Watching a TED Talk by an American surgeon inspired a Victoria psychiatrist to pursue a more effective approach to treating mental-health patients at the University of Victoria.
Psychiatrist Dr. Marilyn Thorpe is leader of UVic’s PIT project — Psychiatrist-led Interdisciplinary Team. The project is an approach at UVic Health Services in which family doctors and psychiatrists work collaboratively to deliver mental-health treatment.
Thorpe said that since it began in 2013, the team approach has dropped wait times for UVic students to see a psychiatrist from an average of 46 days to 11 days. It has also dramatically reduced costs.
Thorpe got the idea for PIT watching TED Talks in which Dr. Atul Gawande, an author, surgeon and public-health commentator, discussed the need for physicians to team up and work as part of a system.
Gawande said results and cost-effectiveness would improve if medical specialists worked together, the way pit crews service race cars, instead of applying their expertise one at a time.
Thorpe said she decided to start agitating for such a system when UVic Health Services looked about ready to crack. At one point, wait times went as high as 272 days, exceeding a full school term.
Meanwhile, it was becoming harder to keep psychiatrists, always in demand in Victoria, and 40 students were stranded on a wait list looking for help.
“We just felt, morally, we couldn’t live with that any longer,” Thorpe said.
Psychiatrists and family doctors started by going through the files of the 40 patients on the wait list.
Working together, specialists in mental illness and family doctors well versed in the patients’ unique histories decided 36 of the 40 did not require a full consultation with a psychiatrist.
The four who needed it quickly got a consultation with a psychiatrist. Less-specialized treatments, such as medication and talk therapy, were recommended for the remaining patients.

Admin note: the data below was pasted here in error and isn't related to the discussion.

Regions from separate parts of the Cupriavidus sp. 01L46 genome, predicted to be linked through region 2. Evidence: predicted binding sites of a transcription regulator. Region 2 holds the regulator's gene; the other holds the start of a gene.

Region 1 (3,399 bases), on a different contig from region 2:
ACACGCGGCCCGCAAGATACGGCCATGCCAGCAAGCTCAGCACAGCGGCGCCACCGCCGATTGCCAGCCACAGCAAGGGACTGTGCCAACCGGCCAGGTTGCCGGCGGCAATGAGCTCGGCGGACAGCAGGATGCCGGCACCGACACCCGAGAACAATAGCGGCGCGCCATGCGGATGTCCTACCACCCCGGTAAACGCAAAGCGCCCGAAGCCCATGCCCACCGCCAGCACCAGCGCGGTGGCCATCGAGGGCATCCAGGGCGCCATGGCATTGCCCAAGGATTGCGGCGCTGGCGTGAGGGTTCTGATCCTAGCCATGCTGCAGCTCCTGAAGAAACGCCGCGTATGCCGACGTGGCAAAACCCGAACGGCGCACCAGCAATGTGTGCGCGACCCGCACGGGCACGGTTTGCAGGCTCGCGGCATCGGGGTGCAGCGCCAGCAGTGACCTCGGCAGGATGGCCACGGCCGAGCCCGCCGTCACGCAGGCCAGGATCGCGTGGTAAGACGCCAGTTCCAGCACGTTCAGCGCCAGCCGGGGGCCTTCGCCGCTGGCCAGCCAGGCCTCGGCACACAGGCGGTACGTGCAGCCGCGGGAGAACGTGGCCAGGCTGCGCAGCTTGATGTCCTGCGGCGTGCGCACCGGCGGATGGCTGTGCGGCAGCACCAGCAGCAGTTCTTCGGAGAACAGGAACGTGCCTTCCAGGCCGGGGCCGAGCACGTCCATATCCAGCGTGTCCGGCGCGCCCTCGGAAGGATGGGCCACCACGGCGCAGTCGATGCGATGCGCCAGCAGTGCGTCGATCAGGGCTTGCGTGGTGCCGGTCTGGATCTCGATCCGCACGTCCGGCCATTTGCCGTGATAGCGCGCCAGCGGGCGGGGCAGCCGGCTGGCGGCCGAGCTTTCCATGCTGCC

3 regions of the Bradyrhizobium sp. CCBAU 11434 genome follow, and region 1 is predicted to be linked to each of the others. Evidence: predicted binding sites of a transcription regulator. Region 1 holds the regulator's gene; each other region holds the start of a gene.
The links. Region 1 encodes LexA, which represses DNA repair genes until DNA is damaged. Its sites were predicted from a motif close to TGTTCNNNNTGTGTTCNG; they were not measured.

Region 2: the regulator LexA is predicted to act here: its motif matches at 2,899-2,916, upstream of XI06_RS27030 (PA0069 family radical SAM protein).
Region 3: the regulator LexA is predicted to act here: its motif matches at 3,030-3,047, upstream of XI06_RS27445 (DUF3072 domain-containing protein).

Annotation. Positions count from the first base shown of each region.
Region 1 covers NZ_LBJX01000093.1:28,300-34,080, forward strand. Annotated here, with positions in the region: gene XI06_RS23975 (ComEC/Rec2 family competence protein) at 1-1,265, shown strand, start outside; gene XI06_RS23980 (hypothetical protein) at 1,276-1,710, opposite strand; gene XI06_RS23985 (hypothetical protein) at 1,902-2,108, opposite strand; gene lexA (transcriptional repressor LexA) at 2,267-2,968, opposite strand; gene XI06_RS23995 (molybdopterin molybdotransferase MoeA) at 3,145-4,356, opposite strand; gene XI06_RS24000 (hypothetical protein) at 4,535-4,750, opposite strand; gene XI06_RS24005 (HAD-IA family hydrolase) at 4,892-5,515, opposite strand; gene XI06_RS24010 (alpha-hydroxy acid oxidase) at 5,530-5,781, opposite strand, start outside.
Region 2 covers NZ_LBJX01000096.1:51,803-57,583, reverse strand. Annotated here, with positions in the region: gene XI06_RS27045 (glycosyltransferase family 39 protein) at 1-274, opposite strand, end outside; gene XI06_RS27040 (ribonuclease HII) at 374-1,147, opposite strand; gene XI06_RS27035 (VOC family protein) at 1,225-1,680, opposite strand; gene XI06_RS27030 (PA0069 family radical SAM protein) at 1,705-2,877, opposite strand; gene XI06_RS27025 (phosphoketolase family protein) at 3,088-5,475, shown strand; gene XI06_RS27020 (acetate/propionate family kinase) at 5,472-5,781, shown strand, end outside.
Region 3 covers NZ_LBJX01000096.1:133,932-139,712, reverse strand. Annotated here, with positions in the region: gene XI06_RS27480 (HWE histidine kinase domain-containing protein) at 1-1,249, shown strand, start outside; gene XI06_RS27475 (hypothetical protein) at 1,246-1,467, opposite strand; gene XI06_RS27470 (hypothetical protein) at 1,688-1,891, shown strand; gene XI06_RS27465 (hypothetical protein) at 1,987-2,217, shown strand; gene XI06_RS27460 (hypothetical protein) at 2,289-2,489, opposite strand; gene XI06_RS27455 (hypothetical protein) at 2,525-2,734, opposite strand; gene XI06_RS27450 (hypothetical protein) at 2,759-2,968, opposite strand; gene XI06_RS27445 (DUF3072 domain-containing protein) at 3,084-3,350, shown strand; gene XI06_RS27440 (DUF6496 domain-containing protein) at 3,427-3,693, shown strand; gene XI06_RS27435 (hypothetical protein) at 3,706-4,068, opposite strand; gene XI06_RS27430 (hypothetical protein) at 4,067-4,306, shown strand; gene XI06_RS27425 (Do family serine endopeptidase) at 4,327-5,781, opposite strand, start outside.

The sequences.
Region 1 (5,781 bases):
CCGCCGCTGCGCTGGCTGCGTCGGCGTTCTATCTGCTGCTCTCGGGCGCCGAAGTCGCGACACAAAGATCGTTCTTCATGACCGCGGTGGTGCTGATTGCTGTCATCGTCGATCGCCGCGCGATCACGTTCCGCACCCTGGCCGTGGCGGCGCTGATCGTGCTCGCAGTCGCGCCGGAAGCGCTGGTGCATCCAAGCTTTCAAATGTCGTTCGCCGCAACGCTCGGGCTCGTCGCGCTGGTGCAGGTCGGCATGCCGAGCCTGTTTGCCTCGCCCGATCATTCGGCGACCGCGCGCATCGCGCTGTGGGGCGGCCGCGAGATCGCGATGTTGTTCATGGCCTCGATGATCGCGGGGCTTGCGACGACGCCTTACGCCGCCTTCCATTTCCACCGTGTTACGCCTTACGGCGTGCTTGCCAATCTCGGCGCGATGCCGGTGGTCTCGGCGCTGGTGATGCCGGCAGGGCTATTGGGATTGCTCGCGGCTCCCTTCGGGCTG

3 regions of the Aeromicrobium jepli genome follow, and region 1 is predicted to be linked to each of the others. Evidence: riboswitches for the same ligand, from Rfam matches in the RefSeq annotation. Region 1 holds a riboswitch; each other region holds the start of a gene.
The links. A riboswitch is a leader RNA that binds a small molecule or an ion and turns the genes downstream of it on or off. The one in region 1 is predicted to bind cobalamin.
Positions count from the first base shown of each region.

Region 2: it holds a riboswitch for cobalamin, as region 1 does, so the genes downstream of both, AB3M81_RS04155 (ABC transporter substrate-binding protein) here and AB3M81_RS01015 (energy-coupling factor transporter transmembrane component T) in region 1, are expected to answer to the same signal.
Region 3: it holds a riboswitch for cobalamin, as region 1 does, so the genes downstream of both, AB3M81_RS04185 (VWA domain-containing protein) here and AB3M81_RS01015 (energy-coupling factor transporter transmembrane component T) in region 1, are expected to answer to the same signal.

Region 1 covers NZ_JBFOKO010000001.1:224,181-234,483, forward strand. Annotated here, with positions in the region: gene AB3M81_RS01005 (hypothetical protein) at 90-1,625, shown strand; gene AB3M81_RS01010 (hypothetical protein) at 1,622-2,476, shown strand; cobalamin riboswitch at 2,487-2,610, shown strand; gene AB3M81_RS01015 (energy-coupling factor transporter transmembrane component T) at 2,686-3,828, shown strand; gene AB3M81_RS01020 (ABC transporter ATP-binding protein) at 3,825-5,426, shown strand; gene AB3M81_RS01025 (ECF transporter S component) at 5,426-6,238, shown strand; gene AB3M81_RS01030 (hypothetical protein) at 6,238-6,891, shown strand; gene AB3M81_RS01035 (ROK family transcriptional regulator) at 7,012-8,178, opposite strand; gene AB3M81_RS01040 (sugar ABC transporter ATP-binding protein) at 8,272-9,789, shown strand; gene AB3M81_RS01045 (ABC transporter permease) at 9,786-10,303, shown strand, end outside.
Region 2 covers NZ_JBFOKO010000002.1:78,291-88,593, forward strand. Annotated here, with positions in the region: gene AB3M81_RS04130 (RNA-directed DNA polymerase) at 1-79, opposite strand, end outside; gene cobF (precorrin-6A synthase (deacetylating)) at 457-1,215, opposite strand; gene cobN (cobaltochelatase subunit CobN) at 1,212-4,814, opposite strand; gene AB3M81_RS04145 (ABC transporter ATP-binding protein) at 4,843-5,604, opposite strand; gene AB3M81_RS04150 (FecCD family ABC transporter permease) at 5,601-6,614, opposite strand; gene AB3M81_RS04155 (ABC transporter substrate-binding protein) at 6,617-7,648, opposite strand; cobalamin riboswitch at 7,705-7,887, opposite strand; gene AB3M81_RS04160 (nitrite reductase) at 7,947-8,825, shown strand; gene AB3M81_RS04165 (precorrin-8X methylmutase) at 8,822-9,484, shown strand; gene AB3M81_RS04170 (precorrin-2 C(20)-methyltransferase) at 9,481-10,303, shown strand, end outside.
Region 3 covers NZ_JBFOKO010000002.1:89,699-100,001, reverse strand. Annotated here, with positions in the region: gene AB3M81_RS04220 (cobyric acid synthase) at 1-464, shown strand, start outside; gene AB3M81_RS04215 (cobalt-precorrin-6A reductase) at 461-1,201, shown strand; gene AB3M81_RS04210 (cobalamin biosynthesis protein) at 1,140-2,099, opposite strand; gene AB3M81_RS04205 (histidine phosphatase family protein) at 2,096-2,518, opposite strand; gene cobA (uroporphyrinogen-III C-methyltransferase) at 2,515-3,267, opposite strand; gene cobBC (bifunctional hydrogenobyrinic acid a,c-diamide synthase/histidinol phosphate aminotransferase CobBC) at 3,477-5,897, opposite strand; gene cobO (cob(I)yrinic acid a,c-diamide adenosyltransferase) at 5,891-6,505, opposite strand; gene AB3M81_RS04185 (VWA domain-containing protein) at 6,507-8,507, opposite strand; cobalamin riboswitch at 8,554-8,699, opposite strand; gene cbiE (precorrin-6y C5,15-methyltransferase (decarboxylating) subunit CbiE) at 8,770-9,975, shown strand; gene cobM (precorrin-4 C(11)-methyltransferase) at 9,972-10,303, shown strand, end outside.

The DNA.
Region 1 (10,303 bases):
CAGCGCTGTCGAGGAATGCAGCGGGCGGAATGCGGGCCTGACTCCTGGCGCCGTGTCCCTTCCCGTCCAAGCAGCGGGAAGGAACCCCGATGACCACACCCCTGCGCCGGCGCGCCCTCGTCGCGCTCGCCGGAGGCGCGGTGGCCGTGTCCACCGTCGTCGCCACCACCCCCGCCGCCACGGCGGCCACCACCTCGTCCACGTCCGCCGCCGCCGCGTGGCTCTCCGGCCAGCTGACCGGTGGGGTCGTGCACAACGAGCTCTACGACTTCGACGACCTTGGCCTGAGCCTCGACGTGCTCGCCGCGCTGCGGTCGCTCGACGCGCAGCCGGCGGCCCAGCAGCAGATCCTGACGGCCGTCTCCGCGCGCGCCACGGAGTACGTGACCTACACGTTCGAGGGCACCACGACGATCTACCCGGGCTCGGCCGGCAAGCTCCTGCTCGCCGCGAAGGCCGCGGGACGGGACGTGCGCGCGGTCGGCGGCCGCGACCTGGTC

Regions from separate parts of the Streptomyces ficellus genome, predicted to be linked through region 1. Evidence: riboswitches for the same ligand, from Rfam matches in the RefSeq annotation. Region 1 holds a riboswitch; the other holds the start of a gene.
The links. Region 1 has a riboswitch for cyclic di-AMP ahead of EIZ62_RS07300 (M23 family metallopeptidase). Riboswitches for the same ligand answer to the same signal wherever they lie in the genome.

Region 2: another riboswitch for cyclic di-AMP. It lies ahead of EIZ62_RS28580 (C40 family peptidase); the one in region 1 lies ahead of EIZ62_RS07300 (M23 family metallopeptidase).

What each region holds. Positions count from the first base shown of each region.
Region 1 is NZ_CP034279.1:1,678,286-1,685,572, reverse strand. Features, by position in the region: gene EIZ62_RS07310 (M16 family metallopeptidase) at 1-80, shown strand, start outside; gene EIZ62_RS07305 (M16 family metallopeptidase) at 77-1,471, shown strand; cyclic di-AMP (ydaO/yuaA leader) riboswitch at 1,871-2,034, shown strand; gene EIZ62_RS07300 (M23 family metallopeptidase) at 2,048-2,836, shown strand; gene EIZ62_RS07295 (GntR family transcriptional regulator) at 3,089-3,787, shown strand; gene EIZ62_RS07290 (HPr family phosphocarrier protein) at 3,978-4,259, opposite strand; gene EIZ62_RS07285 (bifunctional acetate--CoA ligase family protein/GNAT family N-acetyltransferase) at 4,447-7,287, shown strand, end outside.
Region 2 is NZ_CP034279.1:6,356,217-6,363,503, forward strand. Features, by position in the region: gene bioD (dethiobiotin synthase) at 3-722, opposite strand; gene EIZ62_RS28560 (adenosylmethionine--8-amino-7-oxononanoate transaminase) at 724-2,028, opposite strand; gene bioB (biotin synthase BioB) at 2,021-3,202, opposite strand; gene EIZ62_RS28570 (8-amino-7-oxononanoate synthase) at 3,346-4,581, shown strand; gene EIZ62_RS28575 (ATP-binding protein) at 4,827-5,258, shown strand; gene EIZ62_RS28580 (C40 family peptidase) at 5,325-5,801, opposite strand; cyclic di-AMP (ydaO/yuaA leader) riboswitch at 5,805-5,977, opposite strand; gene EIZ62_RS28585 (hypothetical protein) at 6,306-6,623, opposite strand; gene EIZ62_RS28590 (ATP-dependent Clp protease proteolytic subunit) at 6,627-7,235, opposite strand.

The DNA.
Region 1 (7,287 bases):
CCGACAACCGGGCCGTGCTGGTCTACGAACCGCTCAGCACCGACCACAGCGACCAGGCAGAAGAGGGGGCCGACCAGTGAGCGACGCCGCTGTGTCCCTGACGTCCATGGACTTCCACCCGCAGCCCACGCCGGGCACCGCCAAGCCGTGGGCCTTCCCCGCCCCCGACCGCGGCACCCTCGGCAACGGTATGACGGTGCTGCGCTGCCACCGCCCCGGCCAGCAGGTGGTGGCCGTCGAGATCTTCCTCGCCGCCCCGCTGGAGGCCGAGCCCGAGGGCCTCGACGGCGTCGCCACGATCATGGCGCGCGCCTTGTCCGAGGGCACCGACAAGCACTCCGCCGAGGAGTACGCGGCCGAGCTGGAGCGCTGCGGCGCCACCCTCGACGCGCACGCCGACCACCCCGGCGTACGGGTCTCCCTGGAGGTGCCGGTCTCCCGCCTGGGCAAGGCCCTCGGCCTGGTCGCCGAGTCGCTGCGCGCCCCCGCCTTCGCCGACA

The UVic team then decided to try working collaboratively on all the students who showed up at the clinic with mental-health issues, Thorpe said. About 125 per week show up on average, which is typical for a university campus, she said
The collaborative team approach sees the patients being assessed initially with a 30-minute meeting.
That includes five minutes talking with a family doctor, followed by 20 minutes with the psychiatrist and family doctor to come up with a medical plan.
During the last five minutes, the family doctor prescribes any medications and discusses the treatment plan with the patient while the psychiatrist writes up the patient’s chart.
The approach satisfies most mental-health cases. If a full psychiatric consultation is required, that’s a different story, with a more intense series of discussions and tests. But even there, the wait time is now an average of only 21 days for UVic students coming to the clinic.
Thorpe said the morale and working conditions of the psychiatrists and family doctors had significantly improved. “It has hugely helped us all feel better about our jobs,” she said.
The professional benefit for the family doctors is the proximity to a psychiatric specialist to help develop an accurate diagnosis and treatment.
“Is this really a bipolar disorder or is it a personality disorder with depression on top?” said Thorpe. “Teasing out a diagnosis and a treatment, that’s mostly what people want from a psychiatrist.”
For the psychiatrist, the benefit of the team approach is having access to the family doctor. The family doctor usually has a longer history with patients and has already earned their trust. That can save enormous time for a specialist.
“It lets us all work better together,” Thorpe said. “We can tap into each other’s knowledge, rather than sitting alone in a little office seeing people once and then sending them away.”
Thorpe said the UVic clinic employs psychologists or counsellors who can conduct talk therapy and offer guidance, typically in about eight sessions. There is also a mental-health nurse, with another to be added soon.
Thorpe sees hope for the PIT approach in the wider community, where it can take as long as nine months to see a psychiatrist.
Too often, psychiatrists see mental-health patients for the first time when they are in a crisis and show up at a hospital emergency room.
Those moments of psychiatric emergency are difficult for everyone — doctors, nurses and patients.
“The patient is in a crisis, the psychiatrist has no access to the family doctor’s knowledge because it is 11 at night,” Thorpe said. “And the patient is frightened and has a hard time telling you the whole story. If we could get this [the PIT approach] into the community, we could prevent a lot of those people going to emergency.”